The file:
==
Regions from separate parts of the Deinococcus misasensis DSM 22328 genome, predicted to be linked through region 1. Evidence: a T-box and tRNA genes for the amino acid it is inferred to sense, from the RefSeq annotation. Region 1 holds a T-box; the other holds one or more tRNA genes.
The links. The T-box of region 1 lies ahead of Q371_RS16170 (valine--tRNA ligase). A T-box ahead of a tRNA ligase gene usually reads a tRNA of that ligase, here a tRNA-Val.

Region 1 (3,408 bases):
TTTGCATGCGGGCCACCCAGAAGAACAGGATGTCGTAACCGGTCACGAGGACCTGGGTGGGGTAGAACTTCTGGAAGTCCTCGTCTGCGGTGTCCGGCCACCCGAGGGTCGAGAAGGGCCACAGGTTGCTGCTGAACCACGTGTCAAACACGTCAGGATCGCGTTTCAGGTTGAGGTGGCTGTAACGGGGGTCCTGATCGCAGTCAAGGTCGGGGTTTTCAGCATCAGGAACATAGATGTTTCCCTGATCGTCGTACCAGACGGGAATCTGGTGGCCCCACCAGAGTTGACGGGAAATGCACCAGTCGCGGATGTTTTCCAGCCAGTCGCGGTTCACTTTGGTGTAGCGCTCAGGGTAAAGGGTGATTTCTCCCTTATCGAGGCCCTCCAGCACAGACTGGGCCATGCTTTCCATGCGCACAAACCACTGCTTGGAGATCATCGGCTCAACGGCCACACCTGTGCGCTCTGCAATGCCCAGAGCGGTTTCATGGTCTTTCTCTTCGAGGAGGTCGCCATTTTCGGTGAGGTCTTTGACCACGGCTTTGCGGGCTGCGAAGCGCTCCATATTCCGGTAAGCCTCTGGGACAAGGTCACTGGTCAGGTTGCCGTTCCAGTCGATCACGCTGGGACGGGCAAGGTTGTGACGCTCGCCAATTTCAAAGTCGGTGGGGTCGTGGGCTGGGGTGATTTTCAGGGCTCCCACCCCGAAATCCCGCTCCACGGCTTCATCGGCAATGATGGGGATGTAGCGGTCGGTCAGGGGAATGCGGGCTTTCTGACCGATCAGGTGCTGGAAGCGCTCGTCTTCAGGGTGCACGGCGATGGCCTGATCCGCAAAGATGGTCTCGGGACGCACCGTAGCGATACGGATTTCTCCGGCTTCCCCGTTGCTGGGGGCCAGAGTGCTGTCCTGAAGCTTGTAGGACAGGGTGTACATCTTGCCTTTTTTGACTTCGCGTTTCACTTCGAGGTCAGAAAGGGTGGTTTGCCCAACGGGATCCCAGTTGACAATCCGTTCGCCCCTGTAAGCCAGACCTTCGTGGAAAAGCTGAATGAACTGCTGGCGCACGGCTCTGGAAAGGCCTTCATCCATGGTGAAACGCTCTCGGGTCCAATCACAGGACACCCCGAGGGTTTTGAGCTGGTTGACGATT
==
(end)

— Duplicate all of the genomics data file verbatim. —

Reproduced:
Regions from separate parts of the Deinococcus misasensis DSM 22328 genome, predicted to be linked through region 1. Evidence: a T-box and tRNA genes for the amino acid it is inferred to sense, from the RefSeq annotation. Region 1 holds a T-box; the other holds one or more tRNA genes.
The links. The T-box of region 1 lies ahead of Q371_RS16170 (valine--tRNA ligase). A T-box ahead of a tRNA ligase gene usually reads a tRNA of that ligase, here a tRNA-Val.

Region 1 (3,408 bases):
TTTGCATGCGGGCCACCCAGAAGAACAGGATGTCGTAACCGGTCACGAGGACCTGGGTGGGGTAGAACTTCTGGAAGTCCTCGTCTGCGGTGTCCGGCCACCCGAGGGTCGAGAAGGGCCACAGGTTGCTGCTGAACCACGTGTCAAACACGTCAGGATCGCGTTTCAGGTTGAGGTGGCTGTAACGGGGGTCCTGATCGCAGTCAAGGTCGGGGTTTTCAGCATCAGGAACATAGATGTTTCCCTGATCGTCGTACCAGACGGGAATCTGGTGGCCCCACCAGAGTTGACGGGAAATGCACCAGTCGCGGATGTTTTCCAGCCAGTCGCGGTTCACTTTGGTGTAGCGCTCAGGGTAAAGGGTGATTTCTCCCTTATCGAGGCCCTCCAGCACAGACTGGGCCATGCTTTCCATGCGCACAAACCACTGCTTGGAGATCATCGGCTCAACGGCCACACCTGTGCGCTCTGCAATGCCCAGAGCGGTTTCATGGTCTTTCTCTTCGAGGAGGTCGCCATTTTCGGTGAGGTCTTTGACCACGGCTTTGCGGGCTGCGAAGCGCTCCATATTCCGGTAAGCCTCTGGGACAAGGTCACTGGTCAGGTTGCCGTTCCAGTCGATCACGCTGGGACGGGCAAGGTTGTGACGCTCGCCAATTTCAAAGTCGGTGGGGTCGTGGGCTGGGGTGATTTTCAGGGCTCCCACCCCGAAATCCCGCTCCACGGCTTCATCGGCAATGATGGGGATGTAGCGGTCGGTCAGGGGAATGCGGGCTTTCTGACCGATCAGGTGCTGGAAGCGCTCGTCTTCAGGGTGCACGGCGATGGCCTGATCCGCAAAGATGGTCTCGGGACGCACCGTAGCGATACGGATTTCTCCGGCTTCCCCGTTGCTGGGGGCCAGAGTGCTGTCCTGAAGCTTGTAGGACAGGGTGTACATCTTGCCTTTTTTGACTTCGCGTTTCACTTCGAGGTCAGAAAGGGTGGTTTGCCCAACGGGATCCCAGTTGACAATCCGTTCGCCCCTGTAAGCCAGACCTTCGTGGAAAAGCTGAATGAACTGCTGGCGCACGGCTCTGGAAAGGCCTTCATCCATGGTGAAACGCTCTCGGGTCCAATCACAGGACACCCCGAGGGTTTTGAGCTGGTTGACGATT